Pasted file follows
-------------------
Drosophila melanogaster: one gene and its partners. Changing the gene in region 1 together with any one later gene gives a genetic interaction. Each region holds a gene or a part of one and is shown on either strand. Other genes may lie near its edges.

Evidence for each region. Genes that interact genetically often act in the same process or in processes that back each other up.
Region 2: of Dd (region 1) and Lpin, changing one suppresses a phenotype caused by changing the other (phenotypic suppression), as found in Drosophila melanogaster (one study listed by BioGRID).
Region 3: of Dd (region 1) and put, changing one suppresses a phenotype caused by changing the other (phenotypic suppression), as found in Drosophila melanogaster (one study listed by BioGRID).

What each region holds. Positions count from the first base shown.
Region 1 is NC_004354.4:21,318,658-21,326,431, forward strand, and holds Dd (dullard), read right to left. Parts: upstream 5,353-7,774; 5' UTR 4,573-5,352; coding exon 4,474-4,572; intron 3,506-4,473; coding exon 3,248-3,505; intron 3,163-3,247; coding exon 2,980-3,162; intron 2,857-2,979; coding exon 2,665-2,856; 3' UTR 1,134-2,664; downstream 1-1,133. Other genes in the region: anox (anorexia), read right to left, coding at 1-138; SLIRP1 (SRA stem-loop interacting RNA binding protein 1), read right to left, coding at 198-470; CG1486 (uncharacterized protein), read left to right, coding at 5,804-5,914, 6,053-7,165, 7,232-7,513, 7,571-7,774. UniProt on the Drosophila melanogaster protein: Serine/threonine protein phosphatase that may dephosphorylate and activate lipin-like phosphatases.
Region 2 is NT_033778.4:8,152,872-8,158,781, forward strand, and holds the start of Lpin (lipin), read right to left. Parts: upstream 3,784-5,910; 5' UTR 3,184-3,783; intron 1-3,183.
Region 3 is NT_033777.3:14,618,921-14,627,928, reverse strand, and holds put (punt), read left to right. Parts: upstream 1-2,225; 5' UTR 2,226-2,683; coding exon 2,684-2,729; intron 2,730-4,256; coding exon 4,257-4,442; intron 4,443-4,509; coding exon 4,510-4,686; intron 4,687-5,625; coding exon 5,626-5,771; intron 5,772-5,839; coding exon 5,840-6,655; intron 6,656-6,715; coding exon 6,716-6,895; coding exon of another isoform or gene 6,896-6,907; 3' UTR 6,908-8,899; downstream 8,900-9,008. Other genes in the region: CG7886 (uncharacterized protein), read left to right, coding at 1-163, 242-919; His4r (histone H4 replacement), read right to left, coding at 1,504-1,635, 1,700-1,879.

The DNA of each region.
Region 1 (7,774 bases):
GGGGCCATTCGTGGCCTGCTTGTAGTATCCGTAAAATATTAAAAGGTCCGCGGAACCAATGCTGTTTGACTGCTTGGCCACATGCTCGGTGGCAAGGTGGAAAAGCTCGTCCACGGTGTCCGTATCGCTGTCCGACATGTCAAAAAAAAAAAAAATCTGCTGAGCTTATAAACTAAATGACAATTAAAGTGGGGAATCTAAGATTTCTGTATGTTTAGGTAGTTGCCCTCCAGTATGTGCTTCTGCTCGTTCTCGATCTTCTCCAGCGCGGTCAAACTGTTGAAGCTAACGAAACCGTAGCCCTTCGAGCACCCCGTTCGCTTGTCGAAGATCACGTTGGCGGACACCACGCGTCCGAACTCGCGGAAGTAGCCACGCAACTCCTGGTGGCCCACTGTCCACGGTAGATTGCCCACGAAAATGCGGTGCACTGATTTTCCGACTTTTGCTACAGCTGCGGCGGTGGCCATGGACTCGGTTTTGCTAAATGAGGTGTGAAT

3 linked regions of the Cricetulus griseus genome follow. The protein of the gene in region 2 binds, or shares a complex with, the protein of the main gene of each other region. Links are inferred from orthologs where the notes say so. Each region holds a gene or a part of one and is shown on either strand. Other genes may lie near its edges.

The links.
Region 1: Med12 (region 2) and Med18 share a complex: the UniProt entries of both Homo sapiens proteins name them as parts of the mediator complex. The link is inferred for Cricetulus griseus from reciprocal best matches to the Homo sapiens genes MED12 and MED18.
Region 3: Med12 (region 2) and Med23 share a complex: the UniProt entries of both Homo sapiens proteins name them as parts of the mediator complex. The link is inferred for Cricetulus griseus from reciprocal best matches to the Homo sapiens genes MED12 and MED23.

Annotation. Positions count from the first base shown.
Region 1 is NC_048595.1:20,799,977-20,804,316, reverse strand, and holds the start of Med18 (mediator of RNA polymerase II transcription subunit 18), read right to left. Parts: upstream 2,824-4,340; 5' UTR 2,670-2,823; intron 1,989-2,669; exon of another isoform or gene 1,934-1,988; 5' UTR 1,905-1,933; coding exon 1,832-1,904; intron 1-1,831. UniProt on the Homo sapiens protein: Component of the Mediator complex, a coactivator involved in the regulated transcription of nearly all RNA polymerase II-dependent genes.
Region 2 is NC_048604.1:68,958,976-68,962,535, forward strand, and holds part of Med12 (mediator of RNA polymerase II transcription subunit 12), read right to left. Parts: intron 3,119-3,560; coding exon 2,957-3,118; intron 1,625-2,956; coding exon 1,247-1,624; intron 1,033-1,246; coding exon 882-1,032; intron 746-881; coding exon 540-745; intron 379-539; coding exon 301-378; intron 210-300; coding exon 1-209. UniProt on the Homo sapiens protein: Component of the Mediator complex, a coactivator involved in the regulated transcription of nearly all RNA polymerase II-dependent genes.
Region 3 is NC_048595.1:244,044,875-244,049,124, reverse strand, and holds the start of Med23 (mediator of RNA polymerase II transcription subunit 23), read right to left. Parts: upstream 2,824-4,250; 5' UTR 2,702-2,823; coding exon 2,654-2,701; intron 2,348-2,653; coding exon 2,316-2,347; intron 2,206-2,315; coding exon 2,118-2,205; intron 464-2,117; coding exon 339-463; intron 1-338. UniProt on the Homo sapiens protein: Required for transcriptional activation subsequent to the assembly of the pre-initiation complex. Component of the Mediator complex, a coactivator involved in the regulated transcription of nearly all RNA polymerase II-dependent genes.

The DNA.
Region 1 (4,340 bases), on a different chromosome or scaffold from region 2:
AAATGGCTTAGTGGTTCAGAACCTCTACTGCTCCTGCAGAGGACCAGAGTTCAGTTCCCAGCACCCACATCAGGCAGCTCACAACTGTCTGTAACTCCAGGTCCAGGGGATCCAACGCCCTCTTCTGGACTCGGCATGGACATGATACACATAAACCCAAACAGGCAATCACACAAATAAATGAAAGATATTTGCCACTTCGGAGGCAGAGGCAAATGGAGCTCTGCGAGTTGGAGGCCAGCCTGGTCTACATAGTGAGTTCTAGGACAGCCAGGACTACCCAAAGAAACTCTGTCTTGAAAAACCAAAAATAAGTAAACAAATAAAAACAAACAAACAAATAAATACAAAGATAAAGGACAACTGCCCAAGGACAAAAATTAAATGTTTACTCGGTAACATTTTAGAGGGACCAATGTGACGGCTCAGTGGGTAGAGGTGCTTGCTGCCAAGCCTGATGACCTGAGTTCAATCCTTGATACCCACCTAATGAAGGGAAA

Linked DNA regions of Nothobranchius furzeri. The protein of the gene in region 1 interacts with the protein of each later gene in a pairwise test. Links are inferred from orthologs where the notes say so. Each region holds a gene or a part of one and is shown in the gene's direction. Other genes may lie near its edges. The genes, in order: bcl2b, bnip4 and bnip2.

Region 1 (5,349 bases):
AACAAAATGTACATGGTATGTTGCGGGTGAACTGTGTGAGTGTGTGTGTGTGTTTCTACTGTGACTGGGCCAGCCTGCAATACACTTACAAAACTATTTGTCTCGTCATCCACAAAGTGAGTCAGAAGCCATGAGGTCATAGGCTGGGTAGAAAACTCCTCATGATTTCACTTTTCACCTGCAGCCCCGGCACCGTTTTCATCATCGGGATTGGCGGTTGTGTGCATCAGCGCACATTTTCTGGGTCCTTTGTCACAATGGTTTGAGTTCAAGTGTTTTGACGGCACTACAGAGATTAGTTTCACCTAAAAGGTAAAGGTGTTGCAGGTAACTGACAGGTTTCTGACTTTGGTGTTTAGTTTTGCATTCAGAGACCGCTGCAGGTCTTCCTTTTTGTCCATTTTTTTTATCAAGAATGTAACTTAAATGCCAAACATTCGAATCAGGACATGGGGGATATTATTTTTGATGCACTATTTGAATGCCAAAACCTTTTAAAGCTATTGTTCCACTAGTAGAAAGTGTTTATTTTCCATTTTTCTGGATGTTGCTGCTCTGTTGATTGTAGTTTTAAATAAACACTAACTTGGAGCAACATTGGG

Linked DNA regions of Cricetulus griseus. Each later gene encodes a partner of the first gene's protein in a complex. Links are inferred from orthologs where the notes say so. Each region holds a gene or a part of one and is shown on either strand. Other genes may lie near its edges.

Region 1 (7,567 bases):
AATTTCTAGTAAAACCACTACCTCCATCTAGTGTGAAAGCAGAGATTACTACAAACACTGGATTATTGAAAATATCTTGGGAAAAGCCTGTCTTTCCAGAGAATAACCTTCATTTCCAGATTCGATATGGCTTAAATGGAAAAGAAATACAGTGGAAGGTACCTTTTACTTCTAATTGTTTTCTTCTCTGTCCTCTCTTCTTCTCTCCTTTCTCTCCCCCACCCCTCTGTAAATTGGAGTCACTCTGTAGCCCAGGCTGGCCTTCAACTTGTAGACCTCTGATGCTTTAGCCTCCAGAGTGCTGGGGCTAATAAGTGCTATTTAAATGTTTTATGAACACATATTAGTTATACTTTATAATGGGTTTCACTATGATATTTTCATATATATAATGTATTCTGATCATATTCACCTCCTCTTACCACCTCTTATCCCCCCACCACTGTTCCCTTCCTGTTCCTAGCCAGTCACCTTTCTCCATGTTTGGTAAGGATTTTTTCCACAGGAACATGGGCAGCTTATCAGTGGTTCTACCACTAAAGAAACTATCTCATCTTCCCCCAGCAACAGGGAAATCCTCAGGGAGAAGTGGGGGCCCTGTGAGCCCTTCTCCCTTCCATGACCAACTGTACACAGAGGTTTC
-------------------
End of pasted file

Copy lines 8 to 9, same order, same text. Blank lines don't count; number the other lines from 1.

Region 3 is NT_033777.3:14,618,921-14,627,928, reverse strand, and holds put (punt), read left to right. Parts: upstream 1-2,225; 5' UTR 2,226-2,683; coding exon 2,684-2,729; intron 2,730-4,256; coding exon 4,257-4,442; intron 4,443-4,509; coding exon 4,510-4,686; intron 4,687-5,625; coding exon 5,626-5,771; intron 5,772-5,839; coding exon 5,840-6,655; intron 6,656-6,715; coding exon 6,716-6,895; coding exon of another isoform or gene 6,896-6,907; 3' UTR 6,908-8,899; downstream 8,900-9,008. Other genes in the region: CG7886 (uncharacterized protein), read left to right, coding at 1-163, 242-919; His4r (histone H4 replacement), read right to left, coding at 1,504-1,635, 1,700-1,879.

The DNA of each region.